Thursday, July 9, 2015

Sardegna -- and sailing onto a mooring

Islands off Costa Smeralda
Memories of our brief stay in Sardinia are a blur.  We were there for such a short time before seeing a perfect weather window and making a run for Spain.  I will comment about that in another posting.  This posting is about our observances while in Sardinia, or Sardegna as the Italians call this island.  

Before coming to Sardinia all we knew about it is that it is the second largest island in the Mediterranean, the largest being Sicily.  Sicily has an area of 9,927 square miles and Sardinia has an area of 9,300 square miles or 9,197 square miles depending on which source one cites.  Either way, Sardinia comes in a close second to Sicily regarding land size.  I find it impossible to tell the difference on our charts.  Both islands appear to be about the same size to me.

A house on the Costa Smeralda covered in
purple bougainvillea 

We have no tourist guide for Sardinia; came totally unprepared except for our sailing guidebook and charts.  Plus what we had read on blogs of fellow cruisers who have visited Sardinia over the past few years.  The only thing I remembered from those blogs is that some fairly famous artists hail from this island, plus some poets.  And that some guy who makes violins or guitars also resides on Sardinia.  None of that was of any interest whatsoever to us.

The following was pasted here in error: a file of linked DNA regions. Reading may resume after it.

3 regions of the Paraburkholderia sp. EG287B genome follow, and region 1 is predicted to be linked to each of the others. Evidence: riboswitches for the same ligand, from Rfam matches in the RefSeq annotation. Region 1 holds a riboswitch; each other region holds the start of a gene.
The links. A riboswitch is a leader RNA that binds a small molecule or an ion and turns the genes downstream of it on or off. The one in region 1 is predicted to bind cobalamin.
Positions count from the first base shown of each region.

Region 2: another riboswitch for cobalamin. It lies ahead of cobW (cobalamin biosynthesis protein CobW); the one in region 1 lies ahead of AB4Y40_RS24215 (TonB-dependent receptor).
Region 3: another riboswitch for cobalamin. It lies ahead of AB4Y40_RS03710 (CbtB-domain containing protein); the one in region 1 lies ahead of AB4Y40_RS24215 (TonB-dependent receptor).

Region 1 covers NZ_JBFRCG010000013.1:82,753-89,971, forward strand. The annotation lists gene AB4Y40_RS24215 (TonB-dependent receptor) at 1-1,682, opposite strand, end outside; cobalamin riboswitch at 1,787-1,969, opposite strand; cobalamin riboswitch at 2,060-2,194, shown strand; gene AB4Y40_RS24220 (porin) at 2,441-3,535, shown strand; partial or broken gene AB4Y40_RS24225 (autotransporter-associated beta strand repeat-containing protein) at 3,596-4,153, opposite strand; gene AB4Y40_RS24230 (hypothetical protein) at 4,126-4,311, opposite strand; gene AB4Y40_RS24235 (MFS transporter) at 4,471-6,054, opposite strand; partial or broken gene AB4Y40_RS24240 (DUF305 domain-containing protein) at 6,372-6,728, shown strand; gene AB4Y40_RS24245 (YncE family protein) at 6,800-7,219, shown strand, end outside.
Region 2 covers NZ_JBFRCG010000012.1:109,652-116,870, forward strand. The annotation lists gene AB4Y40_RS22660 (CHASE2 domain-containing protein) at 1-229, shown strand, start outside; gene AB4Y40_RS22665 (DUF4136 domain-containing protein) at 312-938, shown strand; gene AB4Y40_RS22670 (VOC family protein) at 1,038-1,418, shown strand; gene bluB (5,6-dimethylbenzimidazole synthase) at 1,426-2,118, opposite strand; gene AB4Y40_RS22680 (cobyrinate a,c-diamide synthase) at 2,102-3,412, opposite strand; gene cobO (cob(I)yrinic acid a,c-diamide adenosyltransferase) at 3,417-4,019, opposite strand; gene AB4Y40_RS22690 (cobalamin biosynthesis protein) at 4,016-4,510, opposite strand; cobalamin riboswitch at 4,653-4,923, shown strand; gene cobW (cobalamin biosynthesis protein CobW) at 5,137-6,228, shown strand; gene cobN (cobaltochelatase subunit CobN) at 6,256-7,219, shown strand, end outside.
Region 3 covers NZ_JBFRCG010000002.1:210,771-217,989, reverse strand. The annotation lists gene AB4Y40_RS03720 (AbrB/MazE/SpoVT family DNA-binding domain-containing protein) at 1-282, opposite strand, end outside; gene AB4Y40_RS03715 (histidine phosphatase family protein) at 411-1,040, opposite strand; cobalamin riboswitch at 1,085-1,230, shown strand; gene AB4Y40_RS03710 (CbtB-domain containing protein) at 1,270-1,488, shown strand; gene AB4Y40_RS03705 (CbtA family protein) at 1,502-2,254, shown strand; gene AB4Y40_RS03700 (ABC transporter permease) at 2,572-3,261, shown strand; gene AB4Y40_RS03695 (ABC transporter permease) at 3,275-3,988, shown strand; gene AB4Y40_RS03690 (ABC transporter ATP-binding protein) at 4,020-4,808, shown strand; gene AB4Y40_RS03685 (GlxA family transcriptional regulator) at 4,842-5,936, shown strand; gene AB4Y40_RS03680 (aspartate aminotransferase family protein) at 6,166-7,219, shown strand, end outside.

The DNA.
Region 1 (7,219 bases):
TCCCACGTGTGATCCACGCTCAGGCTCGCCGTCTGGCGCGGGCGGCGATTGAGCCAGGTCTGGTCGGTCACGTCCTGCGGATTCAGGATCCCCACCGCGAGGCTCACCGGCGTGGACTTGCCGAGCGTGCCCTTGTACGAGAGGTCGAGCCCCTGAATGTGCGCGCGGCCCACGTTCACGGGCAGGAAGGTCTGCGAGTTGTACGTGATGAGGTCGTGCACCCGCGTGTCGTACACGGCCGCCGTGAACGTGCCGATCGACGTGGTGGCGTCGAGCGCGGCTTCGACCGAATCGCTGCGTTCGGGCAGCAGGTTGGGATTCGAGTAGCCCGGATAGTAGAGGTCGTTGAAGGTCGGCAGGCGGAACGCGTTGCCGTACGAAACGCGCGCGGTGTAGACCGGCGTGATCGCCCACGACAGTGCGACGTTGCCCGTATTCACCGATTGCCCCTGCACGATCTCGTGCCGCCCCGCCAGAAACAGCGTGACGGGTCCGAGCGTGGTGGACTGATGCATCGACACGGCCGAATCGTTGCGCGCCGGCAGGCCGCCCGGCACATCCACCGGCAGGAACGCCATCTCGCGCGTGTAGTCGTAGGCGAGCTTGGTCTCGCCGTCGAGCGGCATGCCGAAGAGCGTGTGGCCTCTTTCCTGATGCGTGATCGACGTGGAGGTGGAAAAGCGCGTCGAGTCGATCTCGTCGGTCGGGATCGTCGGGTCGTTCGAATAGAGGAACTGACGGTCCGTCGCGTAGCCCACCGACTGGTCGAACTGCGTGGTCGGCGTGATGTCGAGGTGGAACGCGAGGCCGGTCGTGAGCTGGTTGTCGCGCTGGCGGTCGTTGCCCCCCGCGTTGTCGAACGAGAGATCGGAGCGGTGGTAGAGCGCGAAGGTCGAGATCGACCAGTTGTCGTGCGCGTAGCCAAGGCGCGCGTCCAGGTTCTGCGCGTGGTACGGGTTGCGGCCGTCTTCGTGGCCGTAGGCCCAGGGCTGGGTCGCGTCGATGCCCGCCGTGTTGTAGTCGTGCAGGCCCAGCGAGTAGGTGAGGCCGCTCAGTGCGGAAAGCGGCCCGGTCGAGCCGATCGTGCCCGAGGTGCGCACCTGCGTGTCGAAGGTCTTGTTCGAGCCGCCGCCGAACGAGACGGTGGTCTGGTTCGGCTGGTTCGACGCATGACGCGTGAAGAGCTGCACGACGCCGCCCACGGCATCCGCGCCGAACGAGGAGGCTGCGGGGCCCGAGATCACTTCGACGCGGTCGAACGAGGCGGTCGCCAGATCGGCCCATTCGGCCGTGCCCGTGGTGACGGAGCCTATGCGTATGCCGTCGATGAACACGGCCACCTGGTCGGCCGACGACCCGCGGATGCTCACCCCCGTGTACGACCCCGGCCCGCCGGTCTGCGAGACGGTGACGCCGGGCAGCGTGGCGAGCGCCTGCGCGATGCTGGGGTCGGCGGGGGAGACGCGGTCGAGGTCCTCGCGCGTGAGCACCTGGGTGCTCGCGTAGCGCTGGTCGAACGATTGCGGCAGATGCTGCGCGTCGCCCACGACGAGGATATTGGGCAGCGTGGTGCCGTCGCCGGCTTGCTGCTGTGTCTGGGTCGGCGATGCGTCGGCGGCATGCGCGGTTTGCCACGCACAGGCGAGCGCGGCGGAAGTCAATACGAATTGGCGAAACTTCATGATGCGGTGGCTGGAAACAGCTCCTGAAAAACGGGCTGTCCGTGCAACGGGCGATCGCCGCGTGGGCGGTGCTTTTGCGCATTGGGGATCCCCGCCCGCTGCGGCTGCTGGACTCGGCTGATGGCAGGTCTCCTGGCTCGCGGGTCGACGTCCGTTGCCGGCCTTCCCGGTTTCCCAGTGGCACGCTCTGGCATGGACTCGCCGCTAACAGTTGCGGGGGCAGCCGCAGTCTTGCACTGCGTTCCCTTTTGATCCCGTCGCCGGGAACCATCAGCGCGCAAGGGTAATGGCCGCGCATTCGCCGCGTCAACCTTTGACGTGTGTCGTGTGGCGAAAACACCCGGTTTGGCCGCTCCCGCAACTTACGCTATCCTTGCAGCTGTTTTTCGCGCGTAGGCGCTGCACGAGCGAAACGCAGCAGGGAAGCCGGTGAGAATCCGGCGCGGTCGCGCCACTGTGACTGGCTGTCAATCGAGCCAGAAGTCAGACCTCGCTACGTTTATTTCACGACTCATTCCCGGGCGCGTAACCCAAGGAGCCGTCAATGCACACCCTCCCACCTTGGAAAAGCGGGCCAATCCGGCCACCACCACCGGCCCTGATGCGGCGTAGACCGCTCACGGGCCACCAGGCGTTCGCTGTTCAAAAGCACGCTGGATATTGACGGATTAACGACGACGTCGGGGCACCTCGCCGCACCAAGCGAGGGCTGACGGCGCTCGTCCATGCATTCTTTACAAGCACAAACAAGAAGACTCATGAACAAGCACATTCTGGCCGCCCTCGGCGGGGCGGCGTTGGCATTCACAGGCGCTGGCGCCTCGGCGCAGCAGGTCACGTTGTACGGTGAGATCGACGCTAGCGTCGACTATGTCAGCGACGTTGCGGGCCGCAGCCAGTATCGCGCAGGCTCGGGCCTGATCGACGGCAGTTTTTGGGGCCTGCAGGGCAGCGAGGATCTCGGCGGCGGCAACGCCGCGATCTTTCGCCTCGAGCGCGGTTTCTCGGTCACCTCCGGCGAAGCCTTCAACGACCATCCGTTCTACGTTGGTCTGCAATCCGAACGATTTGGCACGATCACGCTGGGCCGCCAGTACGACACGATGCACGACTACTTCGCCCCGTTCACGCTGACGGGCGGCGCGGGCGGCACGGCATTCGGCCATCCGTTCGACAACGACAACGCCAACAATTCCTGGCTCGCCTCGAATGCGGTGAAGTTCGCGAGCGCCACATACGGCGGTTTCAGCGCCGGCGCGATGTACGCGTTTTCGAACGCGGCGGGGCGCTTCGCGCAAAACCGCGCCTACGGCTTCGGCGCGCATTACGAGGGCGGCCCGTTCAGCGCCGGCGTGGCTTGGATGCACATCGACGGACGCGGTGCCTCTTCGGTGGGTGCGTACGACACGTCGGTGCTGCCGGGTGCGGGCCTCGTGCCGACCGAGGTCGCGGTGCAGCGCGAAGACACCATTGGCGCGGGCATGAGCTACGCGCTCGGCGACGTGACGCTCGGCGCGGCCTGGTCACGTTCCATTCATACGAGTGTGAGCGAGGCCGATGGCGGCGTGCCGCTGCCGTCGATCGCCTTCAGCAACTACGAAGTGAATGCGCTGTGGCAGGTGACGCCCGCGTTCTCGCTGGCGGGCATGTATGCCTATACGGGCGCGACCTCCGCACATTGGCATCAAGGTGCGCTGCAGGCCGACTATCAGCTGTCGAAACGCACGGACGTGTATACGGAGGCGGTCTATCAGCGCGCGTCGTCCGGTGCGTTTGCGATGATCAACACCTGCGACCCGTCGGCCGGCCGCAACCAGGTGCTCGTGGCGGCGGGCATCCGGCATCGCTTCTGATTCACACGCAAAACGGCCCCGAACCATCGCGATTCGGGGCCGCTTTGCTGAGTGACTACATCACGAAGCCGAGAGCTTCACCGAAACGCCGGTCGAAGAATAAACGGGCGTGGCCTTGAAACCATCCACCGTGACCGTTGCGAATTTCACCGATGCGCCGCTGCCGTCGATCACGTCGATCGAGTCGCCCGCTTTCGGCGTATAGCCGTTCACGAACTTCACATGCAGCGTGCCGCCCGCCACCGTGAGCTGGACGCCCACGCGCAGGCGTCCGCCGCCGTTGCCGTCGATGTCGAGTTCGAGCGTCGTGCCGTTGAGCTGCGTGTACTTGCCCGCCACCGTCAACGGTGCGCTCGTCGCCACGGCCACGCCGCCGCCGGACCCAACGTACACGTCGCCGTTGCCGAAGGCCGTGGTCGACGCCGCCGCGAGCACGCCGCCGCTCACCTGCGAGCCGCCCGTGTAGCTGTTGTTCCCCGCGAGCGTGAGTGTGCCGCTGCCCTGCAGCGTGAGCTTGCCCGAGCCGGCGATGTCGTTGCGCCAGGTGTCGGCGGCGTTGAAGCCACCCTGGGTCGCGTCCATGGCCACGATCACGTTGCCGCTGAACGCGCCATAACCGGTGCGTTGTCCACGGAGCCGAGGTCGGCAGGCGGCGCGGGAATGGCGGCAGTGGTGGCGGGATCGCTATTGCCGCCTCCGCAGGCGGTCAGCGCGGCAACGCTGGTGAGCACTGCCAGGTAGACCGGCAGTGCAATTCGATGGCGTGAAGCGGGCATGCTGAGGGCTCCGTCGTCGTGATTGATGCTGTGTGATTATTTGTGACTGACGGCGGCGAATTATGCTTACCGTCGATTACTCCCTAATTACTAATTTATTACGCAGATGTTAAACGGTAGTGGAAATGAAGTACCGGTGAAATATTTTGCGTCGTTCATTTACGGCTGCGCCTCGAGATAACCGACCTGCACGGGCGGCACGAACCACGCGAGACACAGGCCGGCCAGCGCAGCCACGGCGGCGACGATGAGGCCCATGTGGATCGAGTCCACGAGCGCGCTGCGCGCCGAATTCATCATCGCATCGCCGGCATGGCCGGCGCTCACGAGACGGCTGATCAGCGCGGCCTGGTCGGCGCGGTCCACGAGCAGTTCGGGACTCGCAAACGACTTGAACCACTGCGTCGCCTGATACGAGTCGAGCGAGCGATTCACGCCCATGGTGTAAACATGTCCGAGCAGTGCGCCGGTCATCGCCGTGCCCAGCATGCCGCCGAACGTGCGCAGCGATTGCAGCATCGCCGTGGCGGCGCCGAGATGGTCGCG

What in the world?
Being towed behind a boat.

Why were we here?  Because geographically it is the logical place to stop when headed westward from Italy.  According to our sailing guidebook, Sardinia lies 112 miles from the Italian mainland; 7 miles south of the French island of Corsica; and approximately 120 miles north from Africa.  We were headed to Barcelona, Spain; so over the northern tip of Sardinia was the most logical route.

As an example of how little we knew about this island, we assumed that the inhabitants were called Sardinians.  Nope; they are called Sards.  And like the Sicilians they feel a more special affinity for their island than they do for the country of Italy.  They are Sards first, and Italians second.  Also like the Sicilians, their language is different from that on mainland Italy.  The Sards differ from the Italians in other ways too.  They are less exuberant, more reserved.

Many rocky islets off Costa Smeralda
Much of this large island is bare rock, with a mountain range running north-south on the eastern half.  There is little agriculture and it can be very hot and dusty. About the only crop cultivated here are the cork oak trees.  This island has been inhabited by some of the same cultures that ruled much of the Med long ago; first the Phoenicians, then the Romans.  But before the Phoenicians this island was inhabited during the Neolithic period by the Nuraghese, a people totally unfamiliar to us.  The most significant remaining structures from this period are the nuraghs found all over the island.  There were some 30,000 of these structures.  Let that sink in for a moment.  30,000 of these stone structures built on this island between 1900 and 730 B.C. Today there still remain evidence of some 7,000 of these structures.  Each was constructed of truncated stone blocks built without mortar.  These served part as dwelling places and part as fortresses.  And these are found only on Sardinia.  The largest nuraghs have 3 central floors and a complex of towers, fosses and galleries.  Most are found inland on elevations from 500 to 1,000 feet.  We motored past several but never close enough to get good photos.  These 2 links provide more information and photos:

Google Images of Nuragh